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CBN.com “I was actually watching the Olympics when Nadia Comaneci was competing. I looked at her and said, ‘Hey, I can do that.’”
And she did… Kim Anthony rocked the gymnastics world.
During the late ‘80s she was Kim Hamilton, a powerhouse gymnast with natural beauty and phenomenal talent who taught herself how to fly.
“I just flipped around on the sidewalks everyday all day long,” Kim recalls. “Taught myself how to do several pretty tough skills, and that’s how it began.”
Her amateur skills impressed her coaches. It was the start of a spectacular career -- a series of U.S. national titles, NCAA wins and international recognition. Kim even made history by becoming the first Black woman to be recruited and awarded a gymnastics scholarship to UCLA. She later earned a spot in the UCLA Hall of Fame.
Things were hard for Kim growing up. How did her family afford the training?
Kim replies, “We came up with some very innovative ways. One of the things we did was we cleaned up the gym after practice.”
Kim and her parents scraped up money by working the coat check stand at a nightclub.
“Then they would clear the dance floor about midnight or 1:00 in the morning, and then I would perform my floor routine under a disco ball,” she says. “After that I’d have to walk home, which was probably close to 10 miles.”
Kim grew up in a rough neighborhood in Richmond, Virginia. Her parents had a rocky relationship. Her father battled a bitter drug addiction, often disappearing for days on end.
“I loved him so much, and it hurt me so deeply that he didn’t bother to come home. So somehow I equated that with not having value in his eyes,” Kim says. “I remember being at a drug dealer’s house watching him make crack cocaine and following him step-by-step thinking that if I could just learn how to do this, then my daddy will be proud of me.”
At the time, Kim was only seven years old. She found shelter in her mother’s love. Still, the ache from her painful past boiled into anger. She experimented with drugs to numb the pain. But mandatory drug testing at UCLA put a stop to her social drug use. In the gym, Kim remained at the top of her game, but she would soon realize that success couldn’t save her life.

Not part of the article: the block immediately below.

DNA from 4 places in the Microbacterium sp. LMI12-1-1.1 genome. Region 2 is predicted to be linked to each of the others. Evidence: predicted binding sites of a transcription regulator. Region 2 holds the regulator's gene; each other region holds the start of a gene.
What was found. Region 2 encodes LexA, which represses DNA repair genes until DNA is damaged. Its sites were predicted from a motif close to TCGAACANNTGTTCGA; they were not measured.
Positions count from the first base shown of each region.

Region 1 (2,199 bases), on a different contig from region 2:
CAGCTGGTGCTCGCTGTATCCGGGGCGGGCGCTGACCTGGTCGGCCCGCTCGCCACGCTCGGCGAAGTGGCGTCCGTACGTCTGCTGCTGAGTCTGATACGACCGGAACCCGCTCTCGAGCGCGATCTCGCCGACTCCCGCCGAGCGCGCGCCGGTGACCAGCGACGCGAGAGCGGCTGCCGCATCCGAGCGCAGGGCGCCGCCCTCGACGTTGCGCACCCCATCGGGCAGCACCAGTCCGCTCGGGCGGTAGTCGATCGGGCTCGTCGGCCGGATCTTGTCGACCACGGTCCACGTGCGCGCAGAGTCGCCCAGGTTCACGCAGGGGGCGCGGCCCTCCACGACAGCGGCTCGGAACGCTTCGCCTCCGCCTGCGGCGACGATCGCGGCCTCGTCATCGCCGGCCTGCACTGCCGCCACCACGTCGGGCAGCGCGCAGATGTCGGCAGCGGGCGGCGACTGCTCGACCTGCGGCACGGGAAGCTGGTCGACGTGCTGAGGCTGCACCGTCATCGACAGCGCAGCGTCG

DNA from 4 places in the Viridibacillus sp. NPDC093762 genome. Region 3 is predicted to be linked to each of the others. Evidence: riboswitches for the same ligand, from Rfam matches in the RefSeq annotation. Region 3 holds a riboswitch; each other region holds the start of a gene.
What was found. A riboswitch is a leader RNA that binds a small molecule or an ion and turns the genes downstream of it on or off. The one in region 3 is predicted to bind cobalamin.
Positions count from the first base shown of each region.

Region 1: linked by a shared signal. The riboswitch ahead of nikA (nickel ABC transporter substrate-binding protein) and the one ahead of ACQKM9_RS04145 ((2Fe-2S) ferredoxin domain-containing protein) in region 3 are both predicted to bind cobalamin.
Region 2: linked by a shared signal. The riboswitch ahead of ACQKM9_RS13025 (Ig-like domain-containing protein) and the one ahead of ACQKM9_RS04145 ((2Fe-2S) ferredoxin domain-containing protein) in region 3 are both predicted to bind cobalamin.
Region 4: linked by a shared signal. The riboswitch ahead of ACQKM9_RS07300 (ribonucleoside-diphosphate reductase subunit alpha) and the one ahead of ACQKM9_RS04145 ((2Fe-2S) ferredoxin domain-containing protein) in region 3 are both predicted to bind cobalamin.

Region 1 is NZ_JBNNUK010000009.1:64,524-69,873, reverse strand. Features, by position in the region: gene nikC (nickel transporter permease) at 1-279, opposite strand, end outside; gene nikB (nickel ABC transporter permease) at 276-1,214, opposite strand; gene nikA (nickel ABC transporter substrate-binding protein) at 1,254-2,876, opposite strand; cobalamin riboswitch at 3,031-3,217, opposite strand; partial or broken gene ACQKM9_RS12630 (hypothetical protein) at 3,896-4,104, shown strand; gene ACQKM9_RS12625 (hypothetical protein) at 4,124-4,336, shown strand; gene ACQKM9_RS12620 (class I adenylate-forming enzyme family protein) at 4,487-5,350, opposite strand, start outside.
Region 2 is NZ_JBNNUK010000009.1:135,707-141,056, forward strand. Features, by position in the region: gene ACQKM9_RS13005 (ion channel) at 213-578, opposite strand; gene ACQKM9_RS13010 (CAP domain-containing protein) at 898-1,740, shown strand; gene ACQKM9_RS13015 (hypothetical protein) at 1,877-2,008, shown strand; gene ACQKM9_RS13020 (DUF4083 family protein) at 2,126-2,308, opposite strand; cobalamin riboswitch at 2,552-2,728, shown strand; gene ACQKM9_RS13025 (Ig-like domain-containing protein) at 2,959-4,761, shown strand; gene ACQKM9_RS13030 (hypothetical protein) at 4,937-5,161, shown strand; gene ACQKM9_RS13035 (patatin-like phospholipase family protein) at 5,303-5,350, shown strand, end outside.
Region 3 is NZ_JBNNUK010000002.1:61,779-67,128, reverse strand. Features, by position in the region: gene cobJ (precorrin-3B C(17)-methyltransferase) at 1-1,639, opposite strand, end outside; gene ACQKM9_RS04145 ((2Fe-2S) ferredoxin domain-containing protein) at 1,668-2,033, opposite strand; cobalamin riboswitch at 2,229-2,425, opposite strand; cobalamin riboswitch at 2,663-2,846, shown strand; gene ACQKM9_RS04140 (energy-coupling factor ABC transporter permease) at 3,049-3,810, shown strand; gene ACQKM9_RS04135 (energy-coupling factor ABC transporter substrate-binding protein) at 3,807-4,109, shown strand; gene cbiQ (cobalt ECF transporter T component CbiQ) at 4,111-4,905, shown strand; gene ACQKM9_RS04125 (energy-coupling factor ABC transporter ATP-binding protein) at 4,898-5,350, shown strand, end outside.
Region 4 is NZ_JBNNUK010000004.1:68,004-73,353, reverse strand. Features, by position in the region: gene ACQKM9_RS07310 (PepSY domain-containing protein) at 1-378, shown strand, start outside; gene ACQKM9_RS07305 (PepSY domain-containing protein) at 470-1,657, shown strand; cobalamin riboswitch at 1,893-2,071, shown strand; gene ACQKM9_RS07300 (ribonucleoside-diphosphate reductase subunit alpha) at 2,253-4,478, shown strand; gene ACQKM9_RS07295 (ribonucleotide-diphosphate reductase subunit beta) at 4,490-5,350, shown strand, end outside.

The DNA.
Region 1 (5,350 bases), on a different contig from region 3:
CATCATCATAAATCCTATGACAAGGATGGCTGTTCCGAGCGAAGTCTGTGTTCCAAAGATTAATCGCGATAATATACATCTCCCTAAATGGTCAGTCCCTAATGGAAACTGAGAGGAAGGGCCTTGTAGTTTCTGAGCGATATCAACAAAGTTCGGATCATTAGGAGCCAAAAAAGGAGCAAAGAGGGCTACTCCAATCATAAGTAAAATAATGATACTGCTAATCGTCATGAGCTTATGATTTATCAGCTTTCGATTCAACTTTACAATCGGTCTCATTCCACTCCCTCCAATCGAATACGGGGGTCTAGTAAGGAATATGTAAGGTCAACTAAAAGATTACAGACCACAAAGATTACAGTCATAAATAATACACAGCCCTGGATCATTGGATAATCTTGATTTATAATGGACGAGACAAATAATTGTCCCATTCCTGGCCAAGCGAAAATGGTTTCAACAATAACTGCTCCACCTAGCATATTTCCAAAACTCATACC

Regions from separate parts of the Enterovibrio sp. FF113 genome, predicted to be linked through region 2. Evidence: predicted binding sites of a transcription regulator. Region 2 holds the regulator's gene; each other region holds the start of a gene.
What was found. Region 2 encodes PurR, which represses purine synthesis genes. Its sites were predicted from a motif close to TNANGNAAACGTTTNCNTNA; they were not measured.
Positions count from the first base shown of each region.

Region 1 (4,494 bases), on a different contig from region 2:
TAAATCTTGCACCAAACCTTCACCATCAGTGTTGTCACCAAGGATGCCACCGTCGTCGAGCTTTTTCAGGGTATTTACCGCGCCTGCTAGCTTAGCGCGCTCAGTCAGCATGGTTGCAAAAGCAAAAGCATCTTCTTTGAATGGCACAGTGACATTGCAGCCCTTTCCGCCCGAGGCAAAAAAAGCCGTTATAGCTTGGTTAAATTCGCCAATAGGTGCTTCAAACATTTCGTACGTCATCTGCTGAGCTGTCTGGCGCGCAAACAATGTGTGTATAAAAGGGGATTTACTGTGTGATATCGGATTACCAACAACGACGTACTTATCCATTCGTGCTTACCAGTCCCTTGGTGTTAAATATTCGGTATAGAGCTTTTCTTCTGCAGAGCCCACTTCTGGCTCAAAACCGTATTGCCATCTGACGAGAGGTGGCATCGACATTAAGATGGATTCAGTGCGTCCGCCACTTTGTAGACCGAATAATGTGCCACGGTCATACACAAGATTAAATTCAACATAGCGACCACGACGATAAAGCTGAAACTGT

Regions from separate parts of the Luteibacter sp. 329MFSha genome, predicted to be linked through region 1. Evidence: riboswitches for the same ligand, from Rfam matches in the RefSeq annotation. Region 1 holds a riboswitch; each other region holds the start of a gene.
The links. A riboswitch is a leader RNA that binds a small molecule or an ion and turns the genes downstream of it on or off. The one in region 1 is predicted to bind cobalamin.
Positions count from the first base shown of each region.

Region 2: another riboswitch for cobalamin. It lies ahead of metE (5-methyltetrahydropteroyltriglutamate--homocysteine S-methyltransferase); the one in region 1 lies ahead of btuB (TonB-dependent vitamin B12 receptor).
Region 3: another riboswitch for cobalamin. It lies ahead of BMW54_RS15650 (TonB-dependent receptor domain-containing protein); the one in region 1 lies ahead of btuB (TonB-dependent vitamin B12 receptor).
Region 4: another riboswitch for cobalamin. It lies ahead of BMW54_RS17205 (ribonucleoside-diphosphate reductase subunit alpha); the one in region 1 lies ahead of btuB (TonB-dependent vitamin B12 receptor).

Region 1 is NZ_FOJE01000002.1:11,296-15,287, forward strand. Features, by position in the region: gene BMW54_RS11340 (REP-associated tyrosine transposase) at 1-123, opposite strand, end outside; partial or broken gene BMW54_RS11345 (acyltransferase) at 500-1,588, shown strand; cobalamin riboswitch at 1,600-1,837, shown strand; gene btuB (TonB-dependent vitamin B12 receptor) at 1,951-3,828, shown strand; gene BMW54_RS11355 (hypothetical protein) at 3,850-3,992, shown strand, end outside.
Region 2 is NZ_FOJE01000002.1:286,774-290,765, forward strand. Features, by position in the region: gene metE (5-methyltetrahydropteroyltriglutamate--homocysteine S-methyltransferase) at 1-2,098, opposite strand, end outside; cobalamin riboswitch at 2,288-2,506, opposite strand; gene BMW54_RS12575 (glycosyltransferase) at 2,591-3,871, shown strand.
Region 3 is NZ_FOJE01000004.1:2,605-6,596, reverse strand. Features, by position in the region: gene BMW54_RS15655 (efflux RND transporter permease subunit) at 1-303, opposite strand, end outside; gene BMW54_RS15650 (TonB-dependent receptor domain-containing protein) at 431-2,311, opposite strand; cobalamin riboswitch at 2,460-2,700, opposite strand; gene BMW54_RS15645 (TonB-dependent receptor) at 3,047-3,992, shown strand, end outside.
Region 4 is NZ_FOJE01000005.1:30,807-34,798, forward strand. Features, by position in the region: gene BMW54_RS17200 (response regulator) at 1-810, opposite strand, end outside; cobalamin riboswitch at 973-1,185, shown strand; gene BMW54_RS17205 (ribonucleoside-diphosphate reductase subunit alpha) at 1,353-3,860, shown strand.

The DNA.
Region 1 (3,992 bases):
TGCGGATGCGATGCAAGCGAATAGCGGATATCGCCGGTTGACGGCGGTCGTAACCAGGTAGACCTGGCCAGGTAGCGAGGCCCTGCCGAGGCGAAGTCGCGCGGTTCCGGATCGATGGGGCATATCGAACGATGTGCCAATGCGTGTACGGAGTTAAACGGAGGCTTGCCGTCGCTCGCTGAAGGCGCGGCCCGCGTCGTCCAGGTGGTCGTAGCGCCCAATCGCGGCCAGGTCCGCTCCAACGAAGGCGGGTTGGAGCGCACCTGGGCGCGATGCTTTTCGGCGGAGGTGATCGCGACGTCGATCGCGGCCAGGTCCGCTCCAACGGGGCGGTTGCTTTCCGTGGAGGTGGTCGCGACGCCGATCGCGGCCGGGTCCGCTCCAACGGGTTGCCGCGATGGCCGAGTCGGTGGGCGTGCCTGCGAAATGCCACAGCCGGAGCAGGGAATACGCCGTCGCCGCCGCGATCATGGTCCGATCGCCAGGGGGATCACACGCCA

“The summer after my freshman year at UCLA I had just won my first national championship title. I went back home, and I was hanging out with some of my friends. All of a sudden I heard this screaming and yelling coming up behind me. So I turned around only to find myself staring down the barrel of a gun. Behind that gun was an angry young man.
“I just remember him having it so close to my head, telling me that he was going to shoot me. I looked at him. I flicked my hand, and I walked away. But I walked away thinking, ‘You know what? There just has to be more to life than this.’ It was that very next year that I met Corwin.”
Corwin Anthony played football for UCLA and would later go pro. He says, “I had just committed my life to Christ, and I knew that meant walking completely with Him, giving up everything. I was afraid that if I started acting too much like a Christian, she would reject me. I didn’t realize that that was the best thing I could have done.”
“He shared with me that God loved me and had a plan for my life,” Kim says. “I had never heard that before. I knew that that is exactly what I needed at the time. I ended up praying, and I asked Jesus to come into my heart and make me the person that He wants me to be.
“Before I came to know Christ, I was really searching for value and worth. What I’ve discovered in my latter years is that actually I was searching for the love of a father. I was searching for that father’s love that gives you that sense of security, that gives you that sense of self-worth, that value that will never change.”
God has healed many of Kim’s emotional wounds. Through his love, she has found the power to forgive her dad.
“I forgive him for everything that he’s done in the past. I know that he was a young dad learning himself, and I understand that.”
Kim and Corwin’s careers converged in southern Florida. With a love for God and a passion for sports, they carved the perfect careers as co-chaplains for the Miami Dolphins.
Together she and her husband coach couples on how to grow in their faith and in marriage. Kim also keeps busy as a television host in Miami Dade County. Each week, Kim leads a Bible study for the Miami Dolphins’ wives. But the ministry closest to her heart is at home as a wife and mother.
“What I love most about my life is the security I have in Christ,” she says. “I feel as if I have the world at my fingertips, because if I set a goal, I can go for it. If I reach that goal, wonderful. If I don’t, if it’s not for me, then that’s okay. I can fall back into the arms of Christ. So He has given me that security in life.”
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